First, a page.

The hot mineral water is discharged through a number of springs that divert the flow through man-made aqueducts into rock and concrete pools. The hot springs were used by indigenous people for many years before European and other settlers arrived.
Winter, spring, and fall are the best times of year to go. Winter is particularly nice as the mildly cool temperature will make the hot springs feel all the better. In spring, expect lots of flowers and full flowing waterfalls. Summer is the worst time of year to go as Laguna Salada can get up to 50°C (120°F) making for less than enjoyable hot spring weather.
Getting to Canyon de Guadalupe is not an easy task (which is one of the reasons it is so much fun). Four-wheel-drive and high clearance is recommended, it is difficult to get to the oasis without it. You will need to enter Mexico from either Tijuana, Tecate, or Mexicali.
After entering the Laguna Salada section of the freeway there will be a very large clearly marked freeway sign indicating the dirt road that leads to Canyon de Guadalupe. It is a 50-km (30-mile) journey on a decent dirt road to get to the canyon. The last 8 km (5 miles) heading up into the canyon are the most difficult. Drive straight until you come to the enormous olive plantation, immediately at the end of the olive plantation is a small sign indicating a gentle right hand turn. Follow this road straight to the canyon.
Once at the canyon, you can park your car in the palm tree grove and hike throughout the canyon.
- Indian petroglyphs
- Relax in your own private geothermal hot springs tubs
- Hike up the canyon
- Swim in the deep pools and enjoy the 7 different waterfalls
- Rock climb
- Enjoy a natural mud bath
- Fish in 1 of the 2 ponds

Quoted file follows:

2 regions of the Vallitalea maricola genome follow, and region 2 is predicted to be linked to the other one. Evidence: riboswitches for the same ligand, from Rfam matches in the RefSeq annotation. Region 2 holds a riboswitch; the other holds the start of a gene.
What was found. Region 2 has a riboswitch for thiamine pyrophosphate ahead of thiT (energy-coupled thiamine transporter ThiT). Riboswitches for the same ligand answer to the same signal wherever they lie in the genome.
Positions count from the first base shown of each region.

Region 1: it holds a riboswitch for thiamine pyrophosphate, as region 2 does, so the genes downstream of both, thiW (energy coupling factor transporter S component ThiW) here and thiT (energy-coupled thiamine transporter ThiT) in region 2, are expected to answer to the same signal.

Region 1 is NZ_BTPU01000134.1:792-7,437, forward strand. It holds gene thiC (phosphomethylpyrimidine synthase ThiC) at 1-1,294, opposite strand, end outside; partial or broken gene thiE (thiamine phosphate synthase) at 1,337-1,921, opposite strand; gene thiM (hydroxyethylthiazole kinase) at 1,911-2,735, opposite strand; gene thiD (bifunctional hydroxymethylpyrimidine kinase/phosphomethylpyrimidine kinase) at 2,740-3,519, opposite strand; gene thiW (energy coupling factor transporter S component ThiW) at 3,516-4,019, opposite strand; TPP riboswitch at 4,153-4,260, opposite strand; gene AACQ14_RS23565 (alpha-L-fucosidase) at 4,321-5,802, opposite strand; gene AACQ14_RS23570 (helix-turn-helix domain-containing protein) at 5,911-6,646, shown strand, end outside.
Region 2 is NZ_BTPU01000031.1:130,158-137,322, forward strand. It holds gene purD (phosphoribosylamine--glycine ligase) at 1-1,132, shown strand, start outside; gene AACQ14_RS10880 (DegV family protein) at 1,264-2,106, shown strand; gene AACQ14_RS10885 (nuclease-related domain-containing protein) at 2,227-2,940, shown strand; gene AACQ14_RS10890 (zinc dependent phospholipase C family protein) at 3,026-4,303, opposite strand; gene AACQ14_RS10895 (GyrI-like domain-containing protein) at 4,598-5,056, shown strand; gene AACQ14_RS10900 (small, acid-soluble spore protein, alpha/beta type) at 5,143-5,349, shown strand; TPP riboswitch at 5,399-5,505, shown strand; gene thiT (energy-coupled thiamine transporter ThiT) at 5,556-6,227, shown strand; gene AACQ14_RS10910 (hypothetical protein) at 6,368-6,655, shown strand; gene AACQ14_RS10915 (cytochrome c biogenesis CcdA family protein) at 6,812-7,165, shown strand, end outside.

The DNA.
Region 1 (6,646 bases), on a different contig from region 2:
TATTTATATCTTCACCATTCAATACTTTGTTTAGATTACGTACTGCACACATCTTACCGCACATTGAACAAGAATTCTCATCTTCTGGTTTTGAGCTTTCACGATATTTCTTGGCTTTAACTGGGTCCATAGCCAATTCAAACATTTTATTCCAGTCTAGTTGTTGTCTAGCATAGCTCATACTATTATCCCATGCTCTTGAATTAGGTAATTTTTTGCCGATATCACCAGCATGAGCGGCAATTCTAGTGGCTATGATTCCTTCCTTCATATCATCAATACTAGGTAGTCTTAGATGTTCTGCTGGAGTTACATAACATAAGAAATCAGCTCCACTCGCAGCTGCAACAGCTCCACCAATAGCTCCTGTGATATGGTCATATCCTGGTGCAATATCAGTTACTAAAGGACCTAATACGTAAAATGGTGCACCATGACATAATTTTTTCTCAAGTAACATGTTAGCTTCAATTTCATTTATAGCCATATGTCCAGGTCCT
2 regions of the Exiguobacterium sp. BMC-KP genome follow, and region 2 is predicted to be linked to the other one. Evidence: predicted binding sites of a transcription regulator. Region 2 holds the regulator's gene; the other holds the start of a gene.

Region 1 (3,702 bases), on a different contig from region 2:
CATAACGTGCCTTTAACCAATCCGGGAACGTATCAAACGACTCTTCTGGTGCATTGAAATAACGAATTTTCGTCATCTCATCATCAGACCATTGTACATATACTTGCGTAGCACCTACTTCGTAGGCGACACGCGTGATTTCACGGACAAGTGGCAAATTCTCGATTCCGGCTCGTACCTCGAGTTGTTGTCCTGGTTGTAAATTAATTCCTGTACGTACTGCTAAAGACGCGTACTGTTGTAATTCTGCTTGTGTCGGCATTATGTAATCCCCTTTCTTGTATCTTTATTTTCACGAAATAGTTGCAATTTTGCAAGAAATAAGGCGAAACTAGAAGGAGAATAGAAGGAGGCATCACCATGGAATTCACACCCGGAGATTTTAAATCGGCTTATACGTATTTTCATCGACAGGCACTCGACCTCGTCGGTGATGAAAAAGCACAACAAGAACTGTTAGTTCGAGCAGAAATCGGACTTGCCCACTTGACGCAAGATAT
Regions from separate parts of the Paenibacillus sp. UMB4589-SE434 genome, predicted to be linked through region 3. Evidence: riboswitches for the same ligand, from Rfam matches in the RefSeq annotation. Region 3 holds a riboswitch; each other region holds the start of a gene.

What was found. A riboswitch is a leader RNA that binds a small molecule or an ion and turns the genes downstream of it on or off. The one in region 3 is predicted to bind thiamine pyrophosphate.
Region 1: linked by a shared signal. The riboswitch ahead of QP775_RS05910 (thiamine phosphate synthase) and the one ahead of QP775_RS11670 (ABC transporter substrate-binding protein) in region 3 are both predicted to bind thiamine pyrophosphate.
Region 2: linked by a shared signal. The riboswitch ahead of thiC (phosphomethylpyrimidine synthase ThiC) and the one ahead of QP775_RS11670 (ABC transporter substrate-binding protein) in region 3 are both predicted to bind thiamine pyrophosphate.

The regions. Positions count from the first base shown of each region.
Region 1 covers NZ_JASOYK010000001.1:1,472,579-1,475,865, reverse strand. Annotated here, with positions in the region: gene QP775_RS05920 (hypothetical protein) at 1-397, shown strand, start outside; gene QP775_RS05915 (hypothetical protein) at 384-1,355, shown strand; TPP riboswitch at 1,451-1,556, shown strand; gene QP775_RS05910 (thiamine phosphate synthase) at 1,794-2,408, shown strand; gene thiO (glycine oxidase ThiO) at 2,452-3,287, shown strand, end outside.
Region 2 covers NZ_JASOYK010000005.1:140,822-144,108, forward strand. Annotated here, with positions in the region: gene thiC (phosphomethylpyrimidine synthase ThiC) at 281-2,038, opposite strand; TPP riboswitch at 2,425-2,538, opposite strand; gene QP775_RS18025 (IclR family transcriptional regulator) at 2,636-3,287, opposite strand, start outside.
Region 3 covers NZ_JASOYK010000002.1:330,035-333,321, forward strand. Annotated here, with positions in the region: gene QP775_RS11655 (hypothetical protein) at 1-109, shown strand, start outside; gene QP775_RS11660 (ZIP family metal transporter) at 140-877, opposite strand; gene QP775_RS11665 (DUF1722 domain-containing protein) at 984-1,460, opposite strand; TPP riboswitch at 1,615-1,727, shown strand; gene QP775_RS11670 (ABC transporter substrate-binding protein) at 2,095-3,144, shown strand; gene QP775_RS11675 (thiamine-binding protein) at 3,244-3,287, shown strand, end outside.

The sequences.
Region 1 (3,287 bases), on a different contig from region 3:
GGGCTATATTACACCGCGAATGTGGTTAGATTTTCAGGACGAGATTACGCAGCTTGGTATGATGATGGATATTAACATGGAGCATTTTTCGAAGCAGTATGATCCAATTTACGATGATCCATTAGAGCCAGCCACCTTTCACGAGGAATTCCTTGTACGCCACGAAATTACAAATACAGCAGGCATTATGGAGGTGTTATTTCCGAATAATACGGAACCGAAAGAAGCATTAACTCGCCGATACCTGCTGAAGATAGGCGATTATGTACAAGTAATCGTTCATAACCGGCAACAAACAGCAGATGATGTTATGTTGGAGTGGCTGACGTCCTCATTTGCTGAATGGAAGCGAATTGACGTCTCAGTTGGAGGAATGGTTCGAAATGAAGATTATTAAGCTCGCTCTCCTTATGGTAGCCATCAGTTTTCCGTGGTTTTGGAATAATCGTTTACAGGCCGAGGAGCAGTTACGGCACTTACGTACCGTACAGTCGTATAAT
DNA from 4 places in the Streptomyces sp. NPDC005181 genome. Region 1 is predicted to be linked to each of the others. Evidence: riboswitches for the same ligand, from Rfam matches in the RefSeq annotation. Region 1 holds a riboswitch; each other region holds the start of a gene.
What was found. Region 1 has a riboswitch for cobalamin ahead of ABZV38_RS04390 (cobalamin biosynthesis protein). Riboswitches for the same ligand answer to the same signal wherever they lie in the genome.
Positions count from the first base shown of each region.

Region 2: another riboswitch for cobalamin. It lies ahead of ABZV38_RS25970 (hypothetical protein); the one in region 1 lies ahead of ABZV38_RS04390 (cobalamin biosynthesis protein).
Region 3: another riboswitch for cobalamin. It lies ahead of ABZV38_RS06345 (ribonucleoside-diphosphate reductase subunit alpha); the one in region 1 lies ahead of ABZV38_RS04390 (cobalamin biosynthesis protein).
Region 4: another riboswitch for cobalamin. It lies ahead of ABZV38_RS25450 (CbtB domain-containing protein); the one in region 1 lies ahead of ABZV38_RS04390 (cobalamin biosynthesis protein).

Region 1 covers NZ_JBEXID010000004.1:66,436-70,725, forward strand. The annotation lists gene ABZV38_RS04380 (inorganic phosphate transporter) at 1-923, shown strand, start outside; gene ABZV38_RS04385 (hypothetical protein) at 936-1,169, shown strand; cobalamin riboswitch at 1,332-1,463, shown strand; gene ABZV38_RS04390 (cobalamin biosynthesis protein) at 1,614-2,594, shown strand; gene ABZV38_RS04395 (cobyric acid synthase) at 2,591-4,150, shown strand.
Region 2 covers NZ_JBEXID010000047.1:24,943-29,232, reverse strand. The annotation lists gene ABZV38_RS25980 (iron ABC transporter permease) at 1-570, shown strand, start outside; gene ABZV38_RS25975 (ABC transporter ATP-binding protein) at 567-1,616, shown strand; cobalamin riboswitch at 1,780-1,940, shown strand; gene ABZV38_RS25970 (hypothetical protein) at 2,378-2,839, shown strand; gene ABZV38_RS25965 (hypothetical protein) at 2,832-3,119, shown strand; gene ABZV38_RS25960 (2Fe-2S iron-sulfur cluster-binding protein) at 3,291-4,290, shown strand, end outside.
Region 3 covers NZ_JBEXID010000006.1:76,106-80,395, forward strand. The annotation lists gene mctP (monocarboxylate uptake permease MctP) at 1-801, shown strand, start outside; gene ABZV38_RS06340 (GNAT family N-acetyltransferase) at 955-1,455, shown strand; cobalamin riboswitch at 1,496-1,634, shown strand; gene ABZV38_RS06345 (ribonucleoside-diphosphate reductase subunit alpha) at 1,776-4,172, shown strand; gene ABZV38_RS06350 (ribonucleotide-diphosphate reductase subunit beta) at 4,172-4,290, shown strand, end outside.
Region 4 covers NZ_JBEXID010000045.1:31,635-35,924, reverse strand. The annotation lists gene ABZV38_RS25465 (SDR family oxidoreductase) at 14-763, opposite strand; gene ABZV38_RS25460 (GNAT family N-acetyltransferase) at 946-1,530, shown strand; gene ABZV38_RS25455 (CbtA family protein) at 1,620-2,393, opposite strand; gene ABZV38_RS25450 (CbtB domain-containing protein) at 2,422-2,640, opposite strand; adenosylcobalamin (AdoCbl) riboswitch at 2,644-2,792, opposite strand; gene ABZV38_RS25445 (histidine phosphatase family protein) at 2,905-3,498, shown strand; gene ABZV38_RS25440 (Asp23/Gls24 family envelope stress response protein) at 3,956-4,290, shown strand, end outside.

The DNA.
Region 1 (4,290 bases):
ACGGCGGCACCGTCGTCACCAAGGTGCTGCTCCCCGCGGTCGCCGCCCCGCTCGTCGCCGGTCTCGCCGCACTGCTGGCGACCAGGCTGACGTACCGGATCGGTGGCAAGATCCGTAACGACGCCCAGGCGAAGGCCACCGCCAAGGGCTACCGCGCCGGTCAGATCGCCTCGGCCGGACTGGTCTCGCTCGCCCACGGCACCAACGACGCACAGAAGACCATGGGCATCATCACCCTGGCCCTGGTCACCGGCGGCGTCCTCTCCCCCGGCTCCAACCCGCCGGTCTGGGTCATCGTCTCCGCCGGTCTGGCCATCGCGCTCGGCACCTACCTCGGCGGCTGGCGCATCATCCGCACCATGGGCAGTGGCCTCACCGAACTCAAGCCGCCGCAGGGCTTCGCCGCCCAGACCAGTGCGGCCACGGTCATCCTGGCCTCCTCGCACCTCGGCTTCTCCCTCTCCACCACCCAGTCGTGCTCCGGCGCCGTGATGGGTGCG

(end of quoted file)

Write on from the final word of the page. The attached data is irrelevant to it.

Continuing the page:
- Mountain bike the trails to your heart's content
- The canyon has a small store where you can purchase limited supplies and special skin nourishing, sulfur filled mud that is packaged straight from the nutrient rich land.
You'll want to bring your own supply of food and water. There are barbecue grills, picnic tables, and palapas (shade coverings) provided at each campsite for a comfortable cooking experience.
Bring plenty of water, particularly if you are traveling in the summer months as you'll be crossing the wide open desert.
- Guadalupe Canyon Oasis (Formally, Campo El Palmar), ☏ , ✉ firstname.lastname@example.org. They have a cheaper "eco-camping" option (shared tub instead of private) for US$15/night. Weekend rates are more expensive than weekdays. They prefer advance reservations through their website. Each campsite comes with a private hot tub, a barbecue grill, palapas for shade, trash cans, picnic tables and room to pitch your tents and park your vehicles. The campsites are all unique, and can accommodate various group sizes. From US$35.
You can either drive out the way you came in, or attempt the route south to San Felipe. The latter is a difficult road that is not clearly marked leading through dessert ghost towns. If you go this route, have one of the campground attendants draw you a very detailed map and bring a GPS.